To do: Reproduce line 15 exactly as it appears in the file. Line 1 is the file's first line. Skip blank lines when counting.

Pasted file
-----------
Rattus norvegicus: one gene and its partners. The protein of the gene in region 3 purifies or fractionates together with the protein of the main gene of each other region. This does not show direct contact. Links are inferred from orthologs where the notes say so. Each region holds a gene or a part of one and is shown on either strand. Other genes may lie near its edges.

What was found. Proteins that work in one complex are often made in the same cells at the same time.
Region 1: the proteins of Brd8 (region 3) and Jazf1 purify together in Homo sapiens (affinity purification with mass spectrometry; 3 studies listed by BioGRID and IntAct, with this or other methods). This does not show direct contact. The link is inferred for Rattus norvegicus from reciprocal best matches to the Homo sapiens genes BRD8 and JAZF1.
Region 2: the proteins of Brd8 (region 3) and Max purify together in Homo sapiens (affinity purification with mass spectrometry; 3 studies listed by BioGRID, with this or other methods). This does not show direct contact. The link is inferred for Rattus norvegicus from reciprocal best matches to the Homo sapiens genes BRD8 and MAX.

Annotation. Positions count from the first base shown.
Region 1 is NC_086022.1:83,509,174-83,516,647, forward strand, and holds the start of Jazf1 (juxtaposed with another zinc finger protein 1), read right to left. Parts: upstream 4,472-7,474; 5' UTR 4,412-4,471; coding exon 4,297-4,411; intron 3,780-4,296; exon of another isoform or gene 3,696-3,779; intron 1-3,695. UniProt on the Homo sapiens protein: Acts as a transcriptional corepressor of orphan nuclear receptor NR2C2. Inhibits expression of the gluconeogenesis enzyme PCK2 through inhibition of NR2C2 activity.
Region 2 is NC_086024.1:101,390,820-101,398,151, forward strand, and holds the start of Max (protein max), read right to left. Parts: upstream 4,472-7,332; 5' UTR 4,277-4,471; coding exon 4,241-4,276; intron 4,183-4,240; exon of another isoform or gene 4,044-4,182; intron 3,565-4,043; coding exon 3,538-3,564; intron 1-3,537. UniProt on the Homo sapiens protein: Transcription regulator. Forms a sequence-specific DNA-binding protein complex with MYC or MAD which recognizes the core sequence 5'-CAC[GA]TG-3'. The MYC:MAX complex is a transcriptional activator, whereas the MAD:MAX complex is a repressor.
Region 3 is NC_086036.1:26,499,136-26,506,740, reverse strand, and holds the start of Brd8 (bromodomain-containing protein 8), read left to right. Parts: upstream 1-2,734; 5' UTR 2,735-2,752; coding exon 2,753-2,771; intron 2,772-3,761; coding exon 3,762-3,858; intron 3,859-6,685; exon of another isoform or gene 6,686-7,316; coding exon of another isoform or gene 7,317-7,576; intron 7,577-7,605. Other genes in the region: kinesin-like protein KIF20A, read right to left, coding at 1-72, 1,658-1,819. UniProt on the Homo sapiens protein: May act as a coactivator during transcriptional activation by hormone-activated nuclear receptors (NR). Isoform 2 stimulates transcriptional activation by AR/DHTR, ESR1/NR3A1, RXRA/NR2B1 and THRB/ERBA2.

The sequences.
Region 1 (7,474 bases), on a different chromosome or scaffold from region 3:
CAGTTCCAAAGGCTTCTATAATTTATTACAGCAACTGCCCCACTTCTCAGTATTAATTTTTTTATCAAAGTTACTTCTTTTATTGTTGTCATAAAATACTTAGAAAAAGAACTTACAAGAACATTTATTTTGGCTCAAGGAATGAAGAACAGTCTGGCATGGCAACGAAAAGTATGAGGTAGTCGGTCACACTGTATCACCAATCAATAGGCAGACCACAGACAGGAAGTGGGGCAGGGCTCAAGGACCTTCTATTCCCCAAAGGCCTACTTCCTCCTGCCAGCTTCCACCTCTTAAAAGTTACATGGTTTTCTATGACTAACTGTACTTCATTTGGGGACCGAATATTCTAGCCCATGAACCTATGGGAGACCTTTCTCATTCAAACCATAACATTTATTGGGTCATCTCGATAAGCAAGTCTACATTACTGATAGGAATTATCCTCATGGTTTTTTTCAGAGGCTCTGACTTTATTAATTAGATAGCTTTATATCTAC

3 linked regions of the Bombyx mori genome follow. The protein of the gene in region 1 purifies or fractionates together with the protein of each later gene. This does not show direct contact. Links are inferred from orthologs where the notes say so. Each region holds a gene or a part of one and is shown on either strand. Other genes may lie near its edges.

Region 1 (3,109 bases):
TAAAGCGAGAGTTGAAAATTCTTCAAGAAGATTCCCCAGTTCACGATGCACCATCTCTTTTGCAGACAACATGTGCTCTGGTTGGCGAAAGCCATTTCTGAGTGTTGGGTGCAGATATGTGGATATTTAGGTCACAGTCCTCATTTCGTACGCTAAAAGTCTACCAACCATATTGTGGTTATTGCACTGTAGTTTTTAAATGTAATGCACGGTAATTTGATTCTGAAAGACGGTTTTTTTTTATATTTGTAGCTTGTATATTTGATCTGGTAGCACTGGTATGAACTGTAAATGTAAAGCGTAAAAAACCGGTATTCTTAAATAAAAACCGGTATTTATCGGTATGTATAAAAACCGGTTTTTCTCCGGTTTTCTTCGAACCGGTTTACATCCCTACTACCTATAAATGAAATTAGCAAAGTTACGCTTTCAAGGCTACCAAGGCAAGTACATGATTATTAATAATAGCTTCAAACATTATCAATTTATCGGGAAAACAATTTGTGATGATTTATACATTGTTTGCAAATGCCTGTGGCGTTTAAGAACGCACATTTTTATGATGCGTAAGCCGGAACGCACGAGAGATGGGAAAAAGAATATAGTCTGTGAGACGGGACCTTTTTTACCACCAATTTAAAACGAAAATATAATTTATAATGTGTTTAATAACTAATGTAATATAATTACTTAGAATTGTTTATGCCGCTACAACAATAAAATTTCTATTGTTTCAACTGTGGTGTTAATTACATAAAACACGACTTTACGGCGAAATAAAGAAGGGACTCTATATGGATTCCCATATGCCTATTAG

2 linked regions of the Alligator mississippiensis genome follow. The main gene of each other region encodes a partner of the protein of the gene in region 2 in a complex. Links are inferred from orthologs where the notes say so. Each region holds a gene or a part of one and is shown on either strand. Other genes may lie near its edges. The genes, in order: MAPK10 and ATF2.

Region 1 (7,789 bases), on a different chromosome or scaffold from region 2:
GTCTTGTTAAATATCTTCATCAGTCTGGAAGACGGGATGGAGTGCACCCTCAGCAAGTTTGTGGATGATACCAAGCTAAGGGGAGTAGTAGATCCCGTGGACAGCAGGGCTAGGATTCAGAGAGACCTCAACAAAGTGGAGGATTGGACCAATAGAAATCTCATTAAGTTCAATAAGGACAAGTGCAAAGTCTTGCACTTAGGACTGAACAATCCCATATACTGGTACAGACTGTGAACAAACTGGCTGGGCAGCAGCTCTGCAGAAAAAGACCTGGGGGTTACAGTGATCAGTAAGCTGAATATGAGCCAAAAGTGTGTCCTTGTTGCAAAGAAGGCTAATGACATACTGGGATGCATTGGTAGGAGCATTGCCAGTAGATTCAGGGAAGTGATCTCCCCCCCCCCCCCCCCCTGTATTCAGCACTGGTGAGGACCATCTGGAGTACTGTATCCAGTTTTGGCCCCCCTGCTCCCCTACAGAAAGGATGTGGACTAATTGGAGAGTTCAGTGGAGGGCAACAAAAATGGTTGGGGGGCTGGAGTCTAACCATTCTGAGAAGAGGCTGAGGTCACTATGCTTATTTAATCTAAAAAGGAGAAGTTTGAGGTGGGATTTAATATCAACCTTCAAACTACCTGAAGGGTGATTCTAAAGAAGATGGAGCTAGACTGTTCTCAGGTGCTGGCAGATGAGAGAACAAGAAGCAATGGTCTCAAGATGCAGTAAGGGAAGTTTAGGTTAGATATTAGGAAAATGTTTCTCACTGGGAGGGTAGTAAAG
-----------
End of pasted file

2 linked regions of the Alligator mississippiensis genome follow. The main gene of each other region encodes a partner of the protein of the gene in region 2 in a complex. Links are inferred from orthologs where the notes say so. Each region holds a gene or a part of one and is shown on either strand. Other genes may lie near its edges. The genes, in order: MAPK10 and ATF2.